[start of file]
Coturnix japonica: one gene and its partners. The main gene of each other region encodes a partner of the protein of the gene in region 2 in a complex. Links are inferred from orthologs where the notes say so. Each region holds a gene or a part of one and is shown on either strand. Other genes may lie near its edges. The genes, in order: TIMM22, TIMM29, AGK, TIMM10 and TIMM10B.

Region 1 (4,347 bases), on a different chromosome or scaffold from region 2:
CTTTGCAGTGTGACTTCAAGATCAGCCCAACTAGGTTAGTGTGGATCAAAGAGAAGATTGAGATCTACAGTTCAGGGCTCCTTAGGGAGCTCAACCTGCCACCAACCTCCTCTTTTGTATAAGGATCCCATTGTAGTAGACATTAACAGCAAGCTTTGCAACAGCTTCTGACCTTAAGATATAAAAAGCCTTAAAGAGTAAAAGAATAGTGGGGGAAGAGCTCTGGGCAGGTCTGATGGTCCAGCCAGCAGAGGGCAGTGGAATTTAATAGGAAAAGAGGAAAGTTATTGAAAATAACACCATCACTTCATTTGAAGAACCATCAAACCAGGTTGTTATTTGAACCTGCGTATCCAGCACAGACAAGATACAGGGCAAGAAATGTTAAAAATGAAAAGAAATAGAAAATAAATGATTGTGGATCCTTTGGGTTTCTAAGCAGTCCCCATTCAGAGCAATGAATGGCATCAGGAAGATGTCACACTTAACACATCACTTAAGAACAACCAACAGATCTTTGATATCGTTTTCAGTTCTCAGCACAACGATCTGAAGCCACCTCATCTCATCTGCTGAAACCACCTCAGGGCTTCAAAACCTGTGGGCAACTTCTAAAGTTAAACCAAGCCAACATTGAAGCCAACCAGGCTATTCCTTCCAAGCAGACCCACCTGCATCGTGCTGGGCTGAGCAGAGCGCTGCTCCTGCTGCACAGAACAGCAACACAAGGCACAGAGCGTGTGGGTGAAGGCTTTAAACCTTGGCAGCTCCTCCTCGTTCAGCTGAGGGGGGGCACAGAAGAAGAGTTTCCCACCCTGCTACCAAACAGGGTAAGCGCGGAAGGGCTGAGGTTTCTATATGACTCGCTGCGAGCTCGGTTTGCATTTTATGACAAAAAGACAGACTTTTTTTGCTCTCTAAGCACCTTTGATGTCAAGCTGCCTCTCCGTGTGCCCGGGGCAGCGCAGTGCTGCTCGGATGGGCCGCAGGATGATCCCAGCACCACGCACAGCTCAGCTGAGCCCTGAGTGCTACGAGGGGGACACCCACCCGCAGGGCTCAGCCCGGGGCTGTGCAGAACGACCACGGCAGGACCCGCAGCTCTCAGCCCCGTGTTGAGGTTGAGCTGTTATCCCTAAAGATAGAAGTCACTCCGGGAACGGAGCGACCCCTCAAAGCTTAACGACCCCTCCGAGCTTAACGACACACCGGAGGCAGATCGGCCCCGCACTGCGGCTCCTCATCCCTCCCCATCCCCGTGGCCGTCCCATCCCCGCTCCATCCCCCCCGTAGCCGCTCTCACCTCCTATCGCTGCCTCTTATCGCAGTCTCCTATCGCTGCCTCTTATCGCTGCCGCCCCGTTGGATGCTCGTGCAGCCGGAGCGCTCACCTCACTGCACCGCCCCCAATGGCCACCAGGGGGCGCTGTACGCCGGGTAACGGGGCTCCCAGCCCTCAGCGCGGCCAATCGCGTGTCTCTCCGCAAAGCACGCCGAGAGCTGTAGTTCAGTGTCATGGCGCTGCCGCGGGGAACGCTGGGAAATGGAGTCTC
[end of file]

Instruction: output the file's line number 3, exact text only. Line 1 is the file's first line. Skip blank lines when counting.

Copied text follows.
CTTTGCAGTGTGACTTCAAGATCAGCCCAACTAGGTTAGTGTGGATCAAAGAGAAGATTGAGATCTACAGTTCAGGGCTCCTTAGGGAGCTCAACCTGCCACCAACCTCCTCTTTTGTATAAGGATCCCATTGTAGTAGACATTAACAGCAAGCTTTGCAACAGCTTCTGACCTTAAGATATAAAAAGCCTTAAAGAGTAAAAGAATAGTGGGGGAAGAGCTCTGGGCAGGTCTGATGGTCCAGCCAGCAGAGGGCAGTGGAATTTAATAGGAAAAGAGGAAAGTTATTGAAAATAACACCATCACTTCATTTGAAGAACCATCAAACCAGGTTGTTATTTGAACCTGCGTATCCAGCACAGACAAGATACAGGGCAAGAAATGTTAAAAATGAAAAGAAATAGAAAATAAATGATTGTGGATCCTTTGGGTTTCTAAGCAGTCCCCATTCAGAGCAATGAATGGCATCAGGAAGATGTCACACTTAACACATCACTTAAGAACAACCAACAGATCTTTGATATCGTTTTCAGTTCTCAGCACAACGATCTGAAGCCACCTCATCTCATCTGCTGAAACCACCTCAGGGCTTCAAAACCTGTGGGCAACTTCTAAAGTTAAACCAAGCCAACATTGAAGCCAACCAGGCTATTCCTTCCAAGCAGACCCACCTGCATCGTGCTGGGCTGAGCAGAGCGCTGCTCCTGCTGCACAGAACAGCAACACAAGGCACAGAGCGTGTGGGTGAAGGCTTTAAACCTTGGCAGCTCCTCCTCGTTCAGCTGAGGGGGGGCACAGAAGAAGAGTTTCCCACCCTGCTACCAAACAGGGTAAGCGCGGAAGGGCTGAGGTTTCTATATGACTCGCTGCGAGCTCGGTTTGCATTTTATGACAAAAAGACAGACTTTTTTTGCTCTCTAAGCACCTTTGATGTCAAGCTGCCTCTCCGTGTGCCCGGGGCAGCGCAGTGCTGCTCGGATGGGCCGCAGGATGATCCCAGCACCACGCACAGCTCAGCTGAGCCCTGAGTGCTACGAGGGGGACACCCACCCGCAGGGCTCAGCCCGGGGCTGTGCAGAACGACCACGGCAGGACCCGCAGCTCTCAGCCCCGTGTTGAGGTTGAGCTGTTATCCCTAAAGATAGAAGTCACTCCGGGAACGGAGCGACCCCTCAAAGCTTAACGACCCCTCCGAGCTTAACGACACACCGGAGGCAGATCGGCCCCGCACTGCGGCTCCTCATCCCTCCCCATCCCCGTGGCCGTCCCATCCCCGCTCCATCCCCCCCGTAGCCGCTCTCACCTCCTATCGCTGCCTCTTATCGCAGTCTCCTATCGCTGCCTCTTATCGCTGCCGCCCCGTTGGATGCTCGTGCAGCCGGAGCGCTCACCTCACTGCACCGCCCCCAATGGCCACCAGGGGGCGCTGTACGCCGGGTAACGGGGCTCCCAGCCCTCAGCGCGGCCAATCGCGTGTCTCTCCGCAAAGCACGCCGAGAGCTGTAGTTCAGTGTCATGGCGCTGCCGCGGGGAACGCTGGGAAATGGAGTCTC